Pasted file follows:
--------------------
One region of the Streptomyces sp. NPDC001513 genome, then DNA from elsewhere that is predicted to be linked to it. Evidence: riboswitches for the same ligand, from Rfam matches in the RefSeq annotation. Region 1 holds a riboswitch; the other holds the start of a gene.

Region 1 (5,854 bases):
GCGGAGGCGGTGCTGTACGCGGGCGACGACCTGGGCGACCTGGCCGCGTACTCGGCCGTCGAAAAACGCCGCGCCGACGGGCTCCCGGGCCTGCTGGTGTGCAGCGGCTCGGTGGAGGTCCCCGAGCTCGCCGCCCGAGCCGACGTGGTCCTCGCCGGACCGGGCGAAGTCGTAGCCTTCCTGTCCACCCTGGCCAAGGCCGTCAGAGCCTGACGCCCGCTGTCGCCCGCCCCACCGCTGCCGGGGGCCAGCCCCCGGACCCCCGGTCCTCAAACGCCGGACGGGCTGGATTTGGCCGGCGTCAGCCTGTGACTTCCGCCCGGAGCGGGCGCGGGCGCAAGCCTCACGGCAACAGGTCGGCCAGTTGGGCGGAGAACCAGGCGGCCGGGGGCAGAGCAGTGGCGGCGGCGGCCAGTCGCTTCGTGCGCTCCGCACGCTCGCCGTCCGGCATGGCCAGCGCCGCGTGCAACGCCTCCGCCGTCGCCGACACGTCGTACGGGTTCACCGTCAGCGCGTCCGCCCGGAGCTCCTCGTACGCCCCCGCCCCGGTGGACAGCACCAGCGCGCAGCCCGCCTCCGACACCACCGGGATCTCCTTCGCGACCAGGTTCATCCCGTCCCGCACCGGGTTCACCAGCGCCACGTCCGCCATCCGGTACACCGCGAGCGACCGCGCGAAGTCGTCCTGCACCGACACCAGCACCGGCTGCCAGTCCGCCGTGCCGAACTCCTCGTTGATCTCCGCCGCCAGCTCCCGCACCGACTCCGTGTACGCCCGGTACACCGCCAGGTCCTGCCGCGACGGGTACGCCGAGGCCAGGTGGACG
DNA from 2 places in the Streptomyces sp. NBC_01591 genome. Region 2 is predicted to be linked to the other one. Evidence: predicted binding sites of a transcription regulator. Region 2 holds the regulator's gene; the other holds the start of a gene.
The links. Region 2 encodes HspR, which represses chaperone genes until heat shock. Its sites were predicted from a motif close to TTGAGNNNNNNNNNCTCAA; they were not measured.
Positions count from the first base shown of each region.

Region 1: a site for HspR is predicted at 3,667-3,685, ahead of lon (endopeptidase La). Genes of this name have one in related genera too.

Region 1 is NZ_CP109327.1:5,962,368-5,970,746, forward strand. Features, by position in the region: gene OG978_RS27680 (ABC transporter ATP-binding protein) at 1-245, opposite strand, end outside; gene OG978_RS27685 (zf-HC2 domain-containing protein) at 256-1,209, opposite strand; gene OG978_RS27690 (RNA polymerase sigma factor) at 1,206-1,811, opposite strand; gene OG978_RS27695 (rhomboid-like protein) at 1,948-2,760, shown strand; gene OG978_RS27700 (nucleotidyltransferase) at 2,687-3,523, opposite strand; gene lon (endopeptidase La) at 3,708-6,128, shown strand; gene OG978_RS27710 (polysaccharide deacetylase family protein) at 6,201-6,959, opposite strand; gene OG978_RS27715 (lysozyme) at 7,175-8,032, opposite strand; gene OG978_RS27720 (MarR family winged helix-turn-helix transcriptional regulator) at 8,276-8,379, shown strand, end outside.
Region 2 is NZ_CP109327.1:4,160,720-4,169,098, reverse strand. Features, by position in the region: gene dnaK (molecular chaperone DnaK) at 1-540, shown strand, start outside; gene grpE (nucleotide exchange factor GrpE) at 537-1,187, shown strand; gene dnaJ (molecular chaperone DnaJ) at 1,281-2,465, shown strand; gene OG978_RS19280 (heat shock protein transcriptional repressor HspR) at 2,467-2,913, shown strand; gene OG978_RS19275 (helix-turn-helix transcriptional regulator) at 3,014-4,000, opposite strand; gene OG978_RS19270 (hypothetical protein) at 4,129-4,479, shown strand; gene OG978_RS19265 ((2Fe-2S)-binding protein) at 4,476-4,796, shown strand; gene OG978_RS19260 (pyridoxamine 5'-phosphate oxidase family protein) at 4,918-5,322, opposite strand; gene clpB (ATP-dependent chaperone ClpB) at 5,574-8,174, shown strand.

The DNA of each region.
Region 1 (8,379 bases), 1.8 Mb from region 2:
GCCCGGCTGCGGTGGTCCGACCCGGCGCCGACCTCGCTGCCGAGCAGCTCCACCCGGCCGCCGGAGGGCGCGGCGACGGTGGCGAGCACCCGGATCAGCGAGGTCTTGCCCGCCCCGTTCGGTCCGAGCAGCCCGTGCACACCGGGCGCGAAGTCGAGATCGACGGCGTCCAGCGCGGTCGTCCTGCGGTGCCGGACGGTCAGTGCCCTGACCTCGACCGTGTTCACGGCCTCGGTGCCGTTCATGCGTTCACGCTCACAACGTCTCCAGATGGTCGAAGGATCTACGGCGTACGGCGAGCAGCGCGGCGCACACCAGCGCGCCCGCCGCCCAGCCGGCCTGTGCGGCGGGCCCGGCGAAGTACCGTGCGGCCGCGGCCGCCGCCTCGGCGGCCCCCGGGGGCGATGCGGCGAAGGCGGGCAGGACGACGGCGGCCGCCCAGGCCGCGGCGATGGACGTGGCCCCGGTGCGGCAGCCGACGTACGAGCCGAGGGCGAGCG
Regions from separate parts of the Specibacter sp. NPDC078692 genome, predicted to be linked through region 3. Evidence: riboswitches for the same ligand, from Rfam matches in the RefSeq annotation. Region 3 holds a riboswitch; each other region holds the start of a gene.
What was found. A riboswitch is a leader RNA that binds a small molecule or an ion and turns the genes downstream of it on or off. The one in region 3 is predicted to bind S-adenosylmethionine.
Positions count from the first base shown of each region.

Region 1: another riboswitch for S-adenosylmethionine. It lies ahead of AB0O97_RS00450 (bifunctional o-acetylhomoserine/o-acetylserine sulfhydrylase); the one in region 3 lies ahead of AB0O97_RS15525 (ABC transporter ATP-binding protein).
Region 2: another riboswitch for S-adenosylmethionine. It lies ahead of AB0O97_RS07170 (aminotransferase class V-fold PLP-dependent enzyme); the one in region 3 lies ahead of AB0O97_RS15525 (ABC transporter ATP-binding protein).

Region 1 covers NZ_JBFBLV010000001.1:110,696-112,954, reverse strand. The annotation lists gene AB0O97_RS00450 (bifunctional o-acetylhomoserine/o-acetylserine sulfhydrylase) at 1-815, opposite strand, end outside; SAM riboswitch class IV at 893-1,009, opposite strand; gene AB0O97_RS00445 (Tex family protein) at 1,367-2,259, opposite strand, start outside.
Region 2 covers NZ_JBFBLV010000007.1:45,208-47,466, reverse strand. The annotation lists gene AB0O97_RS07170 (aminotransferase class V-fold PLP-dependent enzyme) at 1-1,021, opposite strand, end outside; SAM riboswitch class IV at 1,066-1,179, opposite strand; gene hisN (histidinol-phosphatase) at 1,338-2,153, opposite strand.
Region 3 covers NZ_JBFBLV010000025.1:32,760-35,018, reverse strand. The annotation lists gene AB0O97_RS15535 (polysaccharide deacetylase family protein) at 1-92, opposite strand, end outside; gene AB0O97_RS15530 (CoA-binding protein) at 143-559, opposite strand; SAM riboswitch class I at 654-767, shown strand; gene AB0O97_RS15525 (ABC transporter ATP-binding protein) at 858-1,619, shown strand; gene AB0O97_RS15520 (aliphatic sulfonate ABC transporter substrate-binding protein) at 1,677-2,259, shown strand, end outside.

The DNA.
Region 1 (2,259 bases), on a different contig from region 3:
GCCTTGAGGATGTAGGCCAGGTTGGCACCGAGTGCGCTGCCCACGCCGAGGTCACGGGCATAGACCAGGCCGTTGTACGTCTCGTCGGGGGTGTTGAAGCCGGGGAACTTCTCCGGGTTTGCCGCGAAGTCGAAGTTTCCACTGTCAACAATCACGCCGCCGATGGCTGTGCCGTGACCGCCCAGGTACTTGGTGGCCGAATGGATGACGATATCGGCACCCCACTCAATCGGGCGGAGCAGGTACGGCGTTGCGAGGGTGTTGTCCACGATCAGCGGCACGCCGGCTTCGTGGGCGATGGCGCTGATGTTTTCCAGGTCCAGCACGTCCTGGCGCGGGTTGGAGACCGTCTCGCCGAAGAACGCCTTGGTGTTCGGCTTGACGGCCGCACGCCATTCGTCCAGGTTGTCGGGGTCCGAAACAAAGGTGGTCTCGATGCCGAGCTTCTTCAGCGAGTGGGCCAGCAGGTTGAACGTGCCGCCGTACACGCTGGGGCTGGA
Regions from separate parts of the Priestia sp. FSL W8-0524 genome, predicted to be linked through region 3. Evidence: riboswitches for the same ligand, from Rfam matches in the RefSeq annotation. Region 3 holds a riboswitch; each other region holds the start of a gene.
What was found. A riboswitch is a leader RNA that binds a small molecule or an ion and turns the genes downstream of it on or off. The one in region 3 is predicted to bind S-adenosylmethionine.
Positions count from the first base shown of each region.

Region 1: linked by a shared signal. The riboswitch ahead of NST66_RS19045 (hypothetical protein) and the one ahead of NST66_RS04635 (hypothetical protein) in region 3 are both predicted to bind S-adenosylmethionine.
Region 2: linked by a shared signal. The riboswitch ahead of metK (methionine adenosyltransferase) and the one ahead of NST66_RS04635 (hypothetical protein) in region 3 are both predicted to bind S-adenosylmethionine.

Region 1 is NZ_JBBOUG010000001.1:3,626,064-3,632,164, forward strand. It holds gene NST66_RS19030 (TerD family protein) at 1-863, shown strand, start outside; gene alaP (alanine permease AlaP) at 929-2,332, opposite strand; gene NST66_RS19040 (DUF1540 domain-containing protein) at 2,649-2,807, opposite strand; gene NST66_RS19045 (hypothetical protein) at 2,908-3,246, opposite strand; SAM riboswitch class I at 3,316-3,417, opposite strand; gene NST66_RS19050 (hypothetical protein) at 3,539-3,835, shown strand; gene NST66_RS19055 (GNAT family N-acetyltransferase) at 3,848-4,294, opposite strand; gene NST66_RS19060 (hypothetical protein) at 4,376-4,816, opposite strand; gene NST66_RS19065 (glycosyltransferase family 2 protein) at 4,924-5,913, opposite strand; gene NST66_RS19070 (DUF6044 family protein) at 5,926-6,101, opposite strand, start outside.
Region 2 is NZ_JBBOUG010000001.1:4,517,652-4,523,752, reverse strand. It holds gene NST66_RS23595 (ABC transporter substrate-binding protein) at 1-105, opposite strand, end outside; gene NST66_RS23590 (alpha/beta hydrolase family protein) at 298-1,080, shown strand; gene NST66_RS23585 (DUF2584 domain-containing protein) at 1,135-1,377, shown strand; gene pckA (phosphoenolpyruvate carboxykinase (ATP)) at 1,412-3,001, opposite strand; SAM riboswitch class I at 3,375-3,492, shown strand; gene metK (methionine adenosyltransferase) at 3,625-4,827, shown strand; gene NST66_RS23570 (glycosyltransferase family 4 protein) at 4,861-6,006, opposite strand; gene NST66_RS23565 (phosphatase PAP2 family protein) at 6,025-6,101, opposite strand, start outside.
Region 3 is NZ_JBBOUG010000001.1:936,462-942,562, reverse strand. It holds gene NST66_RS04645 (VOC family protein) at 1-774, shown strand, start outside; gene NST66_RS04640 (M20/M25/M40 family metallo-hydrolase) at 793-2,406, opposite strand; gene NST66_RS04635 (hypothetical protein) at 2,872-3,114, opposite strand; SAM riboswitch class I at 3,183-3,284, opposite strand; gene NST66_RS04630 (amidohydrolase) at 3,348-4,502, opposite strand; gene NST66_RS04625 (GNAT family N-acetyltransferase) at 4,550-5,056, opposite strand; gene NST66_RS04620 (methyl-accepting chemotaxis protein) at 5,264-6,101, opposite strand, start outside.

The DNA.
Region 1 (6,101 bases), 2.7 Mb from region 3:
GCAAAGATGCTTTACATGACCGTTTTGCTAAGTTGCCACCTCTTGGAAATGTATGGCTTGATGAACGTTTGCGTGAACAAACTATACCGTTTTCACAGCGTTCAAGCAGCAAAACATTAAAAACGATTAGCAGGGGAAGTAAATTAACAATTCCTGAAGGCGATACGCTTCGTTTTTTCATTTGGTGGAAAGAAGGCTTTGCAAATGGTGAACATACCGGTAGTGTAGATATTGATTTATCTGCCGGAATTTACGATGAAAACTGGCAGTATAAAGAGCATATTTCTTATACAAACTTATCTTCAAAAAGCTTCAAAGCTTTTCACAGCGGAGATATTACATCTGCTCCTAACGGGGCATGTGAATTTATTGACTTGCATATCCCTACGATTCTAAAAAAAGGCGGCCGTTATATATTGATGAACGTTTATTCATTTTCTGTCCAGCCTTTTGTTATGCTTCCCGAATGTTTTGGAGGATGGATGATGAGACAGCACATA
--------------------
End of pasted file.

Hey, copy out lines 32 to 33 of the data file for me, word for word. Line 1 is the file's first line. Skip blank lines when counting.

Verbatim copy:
The DNA.
Region 1 (6,101 bases), 2.7 Mb from region 3: